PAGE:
Philip Winthrop (Mark Damon) visits the House of Usher, a decaying mansion in a murky swamp, to see his fiancée Madeline Usher (Myrna Fahey). Madeline’s brother Roderick (Vincent Price) is opposed to the relationship. He tells Philip that the Usher family is cursed and all their ancestors went mad, and the house itself has brought desolation to the surrounding countryside. Roderick believes that a marriage between Philp and Madeline would only continue the cursed bloodline into future generations. Philip is desperate to get Madeline out of that house and away from her insane brother, and she agrees to leave with him.

During an argument with her brother, Madeline falls into catalepsy and appears dead. Roderick knows that she is not dead but convinces Philip that she is. He works quickly to place her in the family crypt beneath the house. But just as Philip is about to leave, the butler, Bristol (Harry Ellerbe) mentions that Madeline is cataleptic.

Philip tears open Madeline’s coffin and finds it empty. He searches throughout the passages in the crypt but eventually collapses, exhausted. Madeline revives inside another coffin and finds herself buried alive. She goes mad and breaks free. She confronts her brother and strangles him. Fallen coals from the fire set the house on fire and it collapses in flames. The Usher siblings and the butler are consumed and the family and the bloodline ends. Philip escapes and watches the house burn down, fall over, and sink into the swamp. The story ends with Edgar Allan Poe’s words: “…and the deep and dark tarn closed sullenly and silently over fragments of the House of Usher.”

This dark, gloomy, and emotionally overwrought movie was directed by schlockmeister Roger Corman  and written by SF- and horror-master Richard Matheson, based on the 1839 short story by Edgar Allan Poe. It was advertised as House of Usher or Fall of the House of Usher apparently at random. There were eight Roger Corman/Edgar Allan Poe films and this is this was the first. American International Pictures had been making low-budget black and white films and was falling on hard times, so they decided to make larger-budget color films. Vincent Price was a stalwart of this project and starred in many of them. Higher budget it may have been, but it was shot in fifteen days for $300,000 dollars. A third of that went to Price and was well spent. The dark, gloomy, gothic, melodramic world of Poe fit him like a glove. Reviews were mixed but now it has 84% on Rotten Tomatoes.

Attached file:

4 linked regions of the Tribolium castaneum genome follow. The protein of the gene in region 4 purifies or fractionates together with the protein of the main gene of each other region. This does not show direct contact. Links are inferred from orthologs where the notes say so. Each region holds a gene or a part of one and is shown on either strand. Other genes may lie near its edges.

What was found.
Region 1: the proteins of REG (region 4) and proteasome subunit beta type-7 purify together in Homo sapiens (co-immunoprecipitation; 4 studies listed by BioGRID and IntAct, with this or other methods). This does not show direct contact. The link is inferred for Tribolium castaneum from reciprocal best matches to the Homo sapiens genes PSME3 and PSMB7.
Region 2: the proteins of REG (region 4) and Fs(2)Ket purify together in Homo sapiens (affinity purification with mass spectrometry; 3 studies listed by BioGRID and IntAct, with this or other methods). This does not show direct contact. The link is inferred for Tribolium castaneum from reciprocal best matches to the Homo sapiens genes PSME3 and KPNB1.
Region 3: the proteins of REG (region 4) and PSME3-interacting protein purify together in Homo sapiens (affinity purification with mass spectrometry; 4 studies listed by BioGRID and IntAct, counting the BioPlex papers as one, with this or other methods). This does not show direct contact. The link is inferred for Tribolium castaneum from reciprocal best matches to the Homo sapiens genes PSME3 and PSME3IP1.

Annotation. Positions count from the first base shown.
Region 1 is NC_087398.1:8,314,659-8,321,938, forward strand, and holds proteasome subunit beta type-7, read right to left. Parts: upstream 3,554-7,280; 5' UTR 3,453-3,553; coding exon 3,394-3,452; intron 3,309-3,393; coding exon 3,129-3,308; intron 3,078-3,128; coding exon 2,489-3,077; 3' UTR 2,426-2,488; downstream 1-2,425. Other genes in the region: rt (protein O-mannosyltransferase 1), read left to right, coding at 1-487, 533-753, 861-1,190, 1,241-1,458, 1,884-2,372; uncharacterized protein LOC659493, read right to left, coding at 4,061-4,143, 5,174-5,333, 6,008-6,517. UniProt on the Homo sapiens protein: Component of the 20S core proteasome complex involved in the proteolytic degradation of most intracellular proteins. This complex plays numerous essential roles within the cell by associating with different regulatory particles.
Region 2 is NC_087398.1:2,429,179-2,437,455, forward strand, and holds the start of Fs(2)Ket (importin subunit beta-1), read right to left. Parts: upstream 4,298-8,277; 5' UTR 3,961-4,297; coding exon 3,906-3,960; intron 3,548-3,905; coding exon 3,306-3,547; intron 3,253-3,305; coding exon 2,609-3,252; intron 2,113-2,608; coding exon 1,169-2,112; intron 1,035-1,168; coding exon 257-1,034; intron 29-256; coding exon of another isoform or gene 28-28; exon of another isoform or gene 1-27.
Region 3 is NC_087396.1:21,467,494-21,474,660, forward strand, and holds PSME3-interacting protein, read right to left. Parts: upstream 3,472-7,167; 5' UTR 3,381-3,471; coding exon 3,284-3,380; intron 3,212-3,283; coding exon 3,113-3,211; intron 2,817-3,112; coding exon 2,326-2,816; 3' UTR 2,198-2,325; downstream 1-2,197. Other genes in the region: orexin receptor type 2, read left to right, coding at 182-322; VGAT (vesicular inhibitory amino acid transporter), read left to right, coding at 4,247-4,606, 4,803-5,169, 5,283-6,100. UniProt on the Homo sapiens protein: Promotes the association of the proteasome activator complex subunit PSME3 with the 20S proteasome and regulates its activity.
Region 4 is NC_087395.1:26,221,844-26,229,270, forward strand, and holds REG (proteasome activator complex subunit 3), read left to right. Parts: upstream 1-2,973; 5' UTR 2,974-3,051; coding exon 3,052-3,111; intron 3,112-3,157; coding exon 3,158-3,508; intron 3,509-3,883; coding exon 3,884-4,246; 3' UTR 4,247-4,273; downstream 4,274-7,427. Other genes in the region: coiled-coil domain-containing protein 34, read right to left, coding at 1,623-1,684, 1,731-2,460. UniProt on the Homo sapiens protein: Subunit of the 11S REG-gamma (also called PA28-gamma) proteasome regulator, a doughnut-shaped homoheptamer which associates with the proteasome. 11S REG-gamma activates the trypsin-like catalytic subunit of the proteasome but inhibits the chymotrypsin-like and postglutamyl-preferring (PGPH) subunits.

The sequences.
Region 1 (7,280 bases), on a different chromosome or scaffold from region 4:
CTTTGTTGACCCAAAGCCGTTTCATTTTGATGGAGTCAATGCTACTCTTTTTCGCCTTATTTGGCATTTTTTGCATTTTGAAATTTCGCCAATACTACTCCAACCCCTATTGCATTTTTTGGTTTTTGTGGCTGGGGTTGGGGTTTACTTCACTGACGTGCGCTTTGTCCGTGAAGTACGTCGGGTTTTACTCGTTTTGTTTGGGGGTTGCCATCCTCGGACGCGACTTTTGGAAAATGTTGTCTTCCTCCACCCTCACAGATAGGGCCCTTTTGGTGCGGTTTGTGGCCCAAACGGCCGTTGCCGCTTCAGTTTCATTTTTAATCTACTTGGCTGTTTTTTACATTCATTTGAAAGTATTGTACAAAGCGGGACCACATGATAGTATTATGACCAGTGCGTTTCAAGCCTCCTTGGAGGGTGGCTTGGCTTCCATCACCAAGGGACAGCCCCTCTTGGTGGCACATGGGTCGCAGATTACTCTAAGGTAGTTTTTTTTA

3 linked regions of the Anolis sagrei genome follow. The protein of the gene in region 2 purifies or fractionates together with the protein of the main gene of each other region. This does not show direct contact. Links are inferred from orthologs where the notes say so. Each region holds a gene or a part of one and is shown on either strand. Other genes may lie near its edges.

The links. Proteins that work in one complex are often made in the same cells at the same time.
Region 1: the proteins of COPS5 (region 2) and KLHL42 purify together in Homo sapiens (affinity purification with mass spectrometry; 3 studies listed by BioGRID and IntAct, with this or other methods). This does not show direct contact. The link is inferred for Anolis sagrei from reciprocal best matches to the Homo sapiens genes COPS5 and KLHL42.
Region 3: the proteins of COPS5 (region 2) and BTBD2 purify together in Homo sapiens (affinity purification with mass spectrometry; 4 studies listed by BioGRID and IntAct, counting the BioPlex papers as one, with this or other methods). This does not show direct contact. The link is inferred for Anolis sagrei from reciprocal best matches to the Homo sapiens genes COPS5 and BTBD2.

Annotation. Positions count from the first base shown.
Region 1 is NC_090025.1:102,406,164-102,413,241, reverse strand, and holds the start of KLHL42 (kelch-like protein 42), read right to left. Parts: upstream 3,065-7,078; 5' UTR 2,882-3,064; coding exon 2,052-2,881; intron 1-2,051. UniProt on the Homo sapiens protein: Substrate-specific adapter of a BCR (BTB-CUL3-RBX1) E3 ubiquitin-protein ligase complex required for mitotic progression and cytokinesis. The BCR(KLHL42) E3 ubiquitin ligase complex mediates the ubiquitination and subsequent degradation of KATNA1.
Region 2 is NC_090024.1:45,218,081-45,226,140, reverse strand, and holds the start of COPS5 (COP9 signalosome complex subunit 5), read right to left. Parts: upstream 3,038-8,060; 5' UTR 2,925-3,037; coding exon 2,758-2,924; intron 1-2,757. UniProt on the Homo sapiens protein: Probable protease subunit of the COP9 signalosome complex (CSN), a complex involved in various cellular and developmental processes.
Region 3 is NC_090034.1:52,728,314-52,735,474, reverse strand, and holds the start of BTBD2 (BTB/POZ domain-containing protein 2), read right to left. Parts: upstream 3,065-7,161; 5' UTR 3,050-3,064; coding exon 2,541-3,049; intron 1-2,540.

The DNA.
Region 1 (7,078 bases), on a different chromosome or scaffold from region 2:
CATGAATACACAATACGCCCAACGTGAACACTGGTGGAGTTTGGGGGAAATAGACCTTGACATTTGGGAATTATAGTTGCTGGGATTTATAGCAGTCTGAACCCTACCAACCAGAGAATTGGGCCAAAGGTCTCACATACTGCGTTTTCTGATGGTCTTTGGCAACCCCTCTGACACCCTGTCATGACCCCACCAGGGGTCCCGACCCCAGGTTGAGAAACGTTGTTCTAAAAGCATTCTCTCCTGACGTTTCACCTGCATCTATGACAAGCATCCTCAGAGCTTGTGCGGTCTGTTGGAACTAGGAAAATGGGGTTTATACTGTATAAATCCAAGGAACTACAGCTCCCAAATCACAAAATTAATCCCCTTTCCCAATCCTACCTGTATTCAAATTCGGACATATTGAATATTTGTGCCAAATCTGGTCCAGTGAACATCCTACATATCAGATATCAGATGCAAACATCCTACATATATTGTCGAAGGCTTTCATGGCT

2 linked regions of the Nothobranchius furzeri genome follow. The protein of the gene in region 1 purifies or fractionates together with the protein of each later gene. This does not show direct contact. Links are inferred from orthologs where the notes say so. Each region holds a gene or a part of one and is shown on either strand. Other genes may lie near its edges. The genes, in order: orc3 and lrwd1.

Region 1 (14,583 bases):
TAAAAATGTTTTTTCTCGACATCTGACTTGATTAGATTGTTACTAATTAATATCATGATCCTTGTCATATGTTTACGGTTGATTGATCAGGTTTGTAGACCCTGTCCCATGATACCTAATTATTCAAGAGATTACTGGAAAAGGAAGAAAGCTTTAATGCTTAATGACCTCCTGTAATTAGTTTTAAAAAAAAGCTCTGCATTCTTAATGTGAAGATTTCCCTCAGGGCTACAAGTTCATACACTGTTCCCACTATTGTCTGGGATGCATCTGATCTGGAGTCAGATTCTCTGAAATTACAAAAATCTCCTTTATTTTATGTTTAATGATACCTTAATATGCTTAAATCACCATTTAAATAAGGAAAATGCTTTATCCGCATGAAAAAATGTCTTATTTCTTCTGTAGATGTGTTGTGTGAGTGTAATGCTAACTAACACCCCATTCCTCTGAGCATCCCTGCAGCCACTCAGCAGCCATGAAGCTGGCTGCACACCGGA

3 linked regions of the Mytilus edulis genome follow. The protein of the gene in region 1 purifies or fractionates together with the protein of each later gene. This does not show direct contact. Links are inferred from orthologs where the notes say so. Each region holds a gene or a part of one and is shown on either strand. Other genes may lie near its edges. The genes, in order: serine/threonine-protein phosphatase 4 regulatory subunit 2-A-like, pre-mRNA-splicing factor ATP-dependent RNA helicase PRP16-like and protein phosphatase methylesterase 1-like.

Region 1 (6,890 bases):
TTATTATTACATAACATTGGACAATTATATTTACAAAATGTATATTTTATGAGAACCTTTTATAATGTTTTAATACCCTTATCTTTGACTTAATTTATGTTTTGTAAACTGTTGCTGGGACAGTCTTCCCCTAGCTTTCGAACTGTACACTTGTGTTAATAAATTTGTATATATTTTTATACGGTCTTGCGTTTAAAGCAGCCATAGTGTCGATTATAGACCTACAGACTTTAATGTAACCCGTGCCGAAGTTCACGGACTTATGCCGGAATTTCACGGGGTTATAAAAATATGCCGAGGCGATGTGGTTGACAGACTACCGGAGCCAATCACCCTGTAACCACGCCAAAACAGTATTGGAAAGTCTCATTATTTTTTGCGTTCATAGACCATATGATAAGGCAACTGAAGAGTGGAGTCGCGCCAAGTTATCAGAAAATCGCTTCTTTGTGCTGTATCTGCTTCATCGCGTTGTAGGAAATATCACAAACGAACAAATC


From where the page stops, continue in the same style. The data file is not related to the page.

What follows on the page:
The House of Usher sets and props cost $2,500. The twisted trees surrounding it were real burned trees in the Hollywood Hills. They burned down a barn that was about to be demolished in Orange County to get the close-ups of the fire, which were used later in several films. In the Summer of 1960, the film made a million dollars. The house was dressed up with a good ten ghosts in a dream sequence, most of the actors uncredited. Les Baxter wrote the music in one day. Vincent Price dyed his hair blond, shaved his mustache, went on a diet, and kept out of the sunlight to portray Roderick Usher. The cinematographer, Floyd Crosby, was the father of David Crosby of Crosby, Stills, and Nash. The Ancestors of the Usher family mentioned in the film—thieves, forgers, assassins, harlots, smugglers, and mass murderers—did not come from the Poe story but were invented by the scriptwriters.